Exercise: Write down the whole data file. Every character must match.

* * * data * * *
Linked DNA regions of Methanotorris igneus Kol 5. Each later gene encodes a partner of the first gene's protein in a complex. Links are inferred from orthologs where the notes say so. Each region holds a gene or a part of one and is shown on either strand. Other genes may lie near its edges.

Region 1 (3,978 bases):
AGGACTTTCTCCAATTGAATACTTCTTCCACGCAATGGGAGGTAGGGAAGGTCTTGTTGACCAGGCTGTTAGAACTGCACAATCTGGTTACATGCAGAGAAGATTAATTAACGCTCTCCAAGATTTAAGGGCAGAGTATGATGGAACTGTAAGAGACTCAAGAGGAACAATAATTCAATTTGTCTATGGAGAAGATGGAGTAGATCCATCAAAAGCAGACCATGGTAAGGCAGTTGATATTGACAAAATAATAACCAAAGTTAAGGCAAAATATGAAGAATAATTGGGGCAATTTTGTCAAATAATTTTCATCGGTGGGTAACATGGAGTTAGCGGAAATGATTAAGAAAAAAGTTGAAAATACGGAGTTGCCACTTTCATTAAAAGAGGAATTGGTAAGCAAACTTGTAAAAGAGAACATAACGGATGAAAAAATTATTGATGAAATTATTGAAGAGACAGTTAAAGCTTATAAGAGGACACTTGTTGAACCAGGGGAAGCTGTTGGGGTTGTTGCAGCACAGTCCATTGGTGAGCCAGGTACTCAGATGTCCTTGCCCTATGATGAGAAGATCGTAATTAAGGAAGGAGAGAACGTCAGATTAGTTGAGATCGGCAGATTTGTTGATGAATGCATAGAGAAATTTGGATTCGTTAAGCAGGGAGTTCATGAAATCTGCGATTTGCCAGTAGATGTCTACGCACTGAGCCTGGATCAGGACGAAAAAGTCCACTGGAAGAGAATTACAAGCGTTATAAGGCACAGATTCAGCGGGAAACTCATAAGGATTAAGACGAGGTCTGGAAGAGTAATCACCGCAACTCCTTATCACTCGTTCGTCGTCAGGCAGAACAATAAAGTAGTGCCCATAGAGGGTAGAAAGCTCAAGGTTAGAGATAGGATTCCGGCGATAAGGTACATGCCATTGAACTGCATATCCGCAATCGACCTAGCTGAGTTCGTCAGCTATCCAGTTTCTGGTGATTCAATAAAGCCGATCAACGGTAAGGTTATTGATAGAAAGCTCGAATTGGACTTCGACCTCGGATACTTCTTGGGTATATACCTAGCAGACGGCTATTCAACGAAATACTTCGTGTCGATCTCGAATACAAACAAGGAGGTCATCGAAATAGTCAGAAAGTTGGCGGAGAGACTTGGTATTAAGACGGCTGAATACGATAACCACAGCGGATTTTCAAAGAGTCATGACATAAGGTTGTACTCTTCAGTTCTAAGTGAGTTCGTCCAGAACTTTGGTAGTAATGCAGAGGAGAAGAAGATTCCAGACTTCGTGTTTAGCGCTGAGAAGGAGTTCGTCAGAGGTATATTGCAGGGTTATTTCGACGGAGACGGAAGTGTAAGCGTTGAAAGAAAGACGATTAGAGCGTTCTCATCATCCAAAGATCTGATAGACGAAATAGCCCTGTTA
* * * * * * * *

Linked DNA regions of Methanotorris igneus Kol 5. Each later gene encodes a partner of the first gene's protein in a complex. Links are inferred from orthologs where the notes say so. Each region holds a gene or a part of one and is shown on either strand. Other genes may lie near its edges.

Region 1 (3,978 bases):
AGGACTTTCTCCAATTGAATACTTCTTCCACGCAATGGGAGGTAGGGAAGGTCTTGTTGACCAGGCTGTTAGAACTGCACAATCTGGTTACATGCAGAGAAGATTAATTAACGCTCTCCAAGATTTAAGGGCAGAGTATGATGGAACTGTAAGAGACTCAAGAGGAACAATAATTCAATTTGTCTATGGAGAAGATGGAGTAGATCCATCAAAAGCAGACCATGGTAAGGCAGTTGATATTGACAAAATAATAACCAAAGTTAAGGCAAAATATGAAGAATAATTGGGGCAATTTTGTCAAATAATTTTCATCGGTGGGTAACATGGAGTTAGCGGAAATGATTAAGAAAAAAGTTGAAAATACGGAGTTGCCACTTTCATTAAAAGAGGAATTGGTAAGCAAACTTGTAAAAGAGAACATAACGGATGAAAAAATTATTGATGAAATTATTGAAGAGACAGTTAAAGCTTATAAGAGGACACTTGTTGAACCAGGGGAAGCTGTTGGGGTTGTTGCAGCACAGTCCATTGGTGAGCCAGGTACTCAGATGTCCTTGCCCTATGATGAGAAGATCGTAATTAAGGAAGGAGAGAACGTCAGATTAGTTGAGATCGGCAGATTTGTTGATGAATGCATAGAGAAATTTGGATTCGTTAAGCAGGGAGTTCATGAAATCTGCGATTTGCCAGTAGATGTCTACGCACTGAGCCTGGATCAGGACGAAAAAGTCCACTGGAAGAGAATTACAAGCGTTATAAGGCACAGATTCAGCGGGAAACTCATAAGGATTAAGACGAGGTCTGGAAGAGTAATCACCGCAACTCCTTATCACTCGTTCGTCGTCAGGCAGAACAATAAAGTAGTGCCCATAGAGGGTAGAAAGCTCAAGGTTAGAGATAGGATTCCGGCGATAAGGTACATGCCATTGAACTGCATATCCGCAATCGACCTAGCTGAGTTCGTCAGCTATCCAGTTTCTGGTGATTCAATAAAGCCGATCAACGGTAAGGTTATTGATAGAAAGCTCGAATTGGACTTCGACCTCGGATACTTCTTGGGTATATACCTAGCAGACGGCTATTCAACGAAATACTTCGTGTCGATCTCGAATACAAACAAGGAGGTCATCGAAATAGTCAGAAAGTTGGCGGAGAGACTTGGTATTAAGACGGCTGAATACGATAACCACAGCGGATTTTCAAAGAGTCATGACATAAGGTTGTACTCTTCAGTTCTAAGTGAGTTCGTCCAGAACTTTGGTAGTAATGCAGAGGAGAAGAAGATTCCAGACTTCGTGTTTAGCGCTGAGAAGGAGTTCGTCAGAGGTATATTGCAGGGTTATTTCGACGGAGACGGAAGTGTAAGCGTTGAAAGAAAGACGATTAGAGCGTTCTCATCATCCAAAGATCTGATAGACGAAATAGCCCTGTTA